Hello again and welcome to the second installment of Guerra Musical. Last time I put two salsa songs head to head. This time I think I’ll cover something a little more sensual. I think its time to get a little bachata in our lives. We can all admit that while bachata may not have the elaborateness of salsa, it is probably the most daring of the common latin dances. Let’s be honest, if you have that special someone with you, you definitely want a bachata song to come on…it lets you say so much without saying anything at all ;). So, I’m going to go with two well known favourites for this battle.
1. Ven Tu: Dominic Marte; album “Intimamente” (2004).
For a listen
2. Perdidos: Monchy y Alexandra; album “Hasta El Fin” (2004).
For a listen
The title, Ven tu means come (you). This song is a supplication by a man to his beloved, asking her to come back after being away for so long. This is one of those bachata songs that is instantly recognized by anyone who has ever been exposed to the genre. Its opening cry sets the tone for the feel of forlorn the song portrays and a quick study of the words will show just how much this guy is suffering. Click here for the full spanish lyrics.
A year passes without kissing you
Without giving you love, without hugging you
I know you feel the same
But I’m tired of not being with you
When you call me on the phone
I’m able to feign happiness
But as soon as I hang up
An immense sadness invades my body
I’m tired of the “I love you”
Of the thousands of “I love you”s you write in your letters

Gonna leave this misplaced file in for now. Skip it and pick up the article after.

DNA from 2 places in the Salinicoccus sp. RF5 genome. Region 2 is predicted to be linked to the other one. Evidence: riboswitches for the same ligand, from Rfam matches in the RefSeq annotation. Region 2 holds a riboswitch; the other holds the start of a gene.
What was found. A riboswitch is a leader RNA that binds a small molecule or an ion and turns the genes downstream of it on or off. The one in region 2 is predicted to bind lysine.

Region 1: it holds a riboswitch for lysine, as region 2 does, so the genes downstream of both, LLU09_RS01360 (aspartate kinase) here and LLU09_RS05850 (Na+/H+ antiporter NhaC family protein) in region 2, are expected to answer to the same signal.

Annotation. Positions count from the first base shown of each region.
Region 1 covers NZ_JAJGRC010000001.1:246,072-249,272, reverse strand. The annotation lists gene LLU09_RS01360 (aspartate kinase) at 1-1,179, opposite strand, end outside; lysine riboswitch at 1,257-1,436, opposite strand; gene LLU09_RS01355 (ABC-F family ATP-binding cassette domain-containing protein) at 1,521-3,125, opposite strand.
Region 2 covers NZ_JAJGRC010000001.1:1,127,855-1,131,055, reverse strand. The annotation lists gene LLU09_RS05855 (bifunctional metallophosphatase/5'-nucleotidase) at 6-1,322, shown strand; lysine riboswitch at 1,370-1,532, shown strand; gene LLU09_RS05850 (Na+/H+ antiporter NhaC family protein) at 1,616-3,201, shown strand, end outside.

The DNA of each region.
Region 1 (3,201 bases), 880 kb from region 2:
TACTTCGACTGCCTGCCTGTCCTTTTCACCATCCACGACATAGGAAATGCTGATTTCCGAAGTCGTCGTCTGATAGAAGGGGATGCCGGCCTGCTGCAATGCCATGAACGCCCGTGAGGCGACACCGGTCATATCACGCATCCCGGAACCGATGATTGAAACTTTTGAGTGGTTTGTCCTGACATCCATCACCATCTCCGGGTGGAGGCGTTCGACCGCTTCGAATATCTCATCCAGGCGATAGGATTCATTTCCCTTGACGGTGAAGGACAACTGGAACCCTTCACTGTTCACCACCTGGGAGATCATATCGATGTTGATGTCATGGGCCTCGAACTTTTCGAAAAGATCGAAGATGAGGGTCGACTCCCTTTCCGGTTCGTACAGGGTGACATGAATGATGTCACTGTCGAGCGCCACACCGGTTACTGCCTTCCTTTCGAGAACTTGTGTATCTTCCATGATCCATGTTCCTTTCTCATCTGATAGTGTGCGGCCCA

Come and tell me face to face
Because I don’t feel anything for paper…
These are the words of someone who is in serious pain. He just wants to hold this woman, be with her and become intoxicated by her love. It is that desire that makes this such an amazing bachata song. The sensual sound goes hand in hand with the desperate pleas of the man. Painful, distant love is not an uncommon theme in bachata music but this song does it extremely well. I especially enjoy how each verse builds to the chorus, as if accentuating the reasons for his plea.
Perdidos (lost) is another song about troubled love. However, unlike its predecessor, this one is more about lovers trapped in a situation and wishing to escape it. As I read the lyrics I kind of want to call it Romeo and Juliet’s bachata. The following translation should show you why. Click here for spanish lyrics.
The two of us are lost on a boat without a destination
Navigating through the forbidden, trapped in the seas of passion
Lost, surrendered without measure
Hidden and in silence
Waiting for the sun to rise on our promised land
It would seem that the desires and passion of their love have placed them in a situation with little room for them to fully love each other. This duo has a large repertoire of songs with the same feel, all of them excellent. This song is a pledge of an ultimate place of bliss and a reassurance by the lovers that things will be fine. This is evident by the distinct male and female parts, and strengthened by the melding of voices in the chorus.
Sound of the song
These songs don’t differ very much when it comes to sound. Part of the reason is that bachata doesn’t really have different tempos. Another factor is the emotion of the songs. Both make it hard to separate them on a scale. However, while Ven Tu is a grander sounding song, Perdidos is catchy without being tedious. I like the sound of both, but I’ll give the advantage to Perdidos 4.5-4.
Both of these songs are great to dance to, not much need for separation and plenty of places for sensuality. Having said that, the accentuation of Ven Tu gives it a slight advantage for those who like to add a dramatic flair. I’ll give the nod to it for that reason, 4-3.
Musical and lyrical sync
I’ve already stated that these songs are exquisitely synced in regards to music and lyrics. When that is the case, I listen for which song offers a little more. In this case, Ven Tu has a more impacting sound. I just think that as a whole, it makes you feel the plea of the singer a little better than Perdidos. It could also be due to the fact that this man is alone and yearning for his love, giving it an added edge of despair. Either way, edge goes to Ven Tu, 5-4.5.
Ven Tu 13; Perdidos 12
What do you think?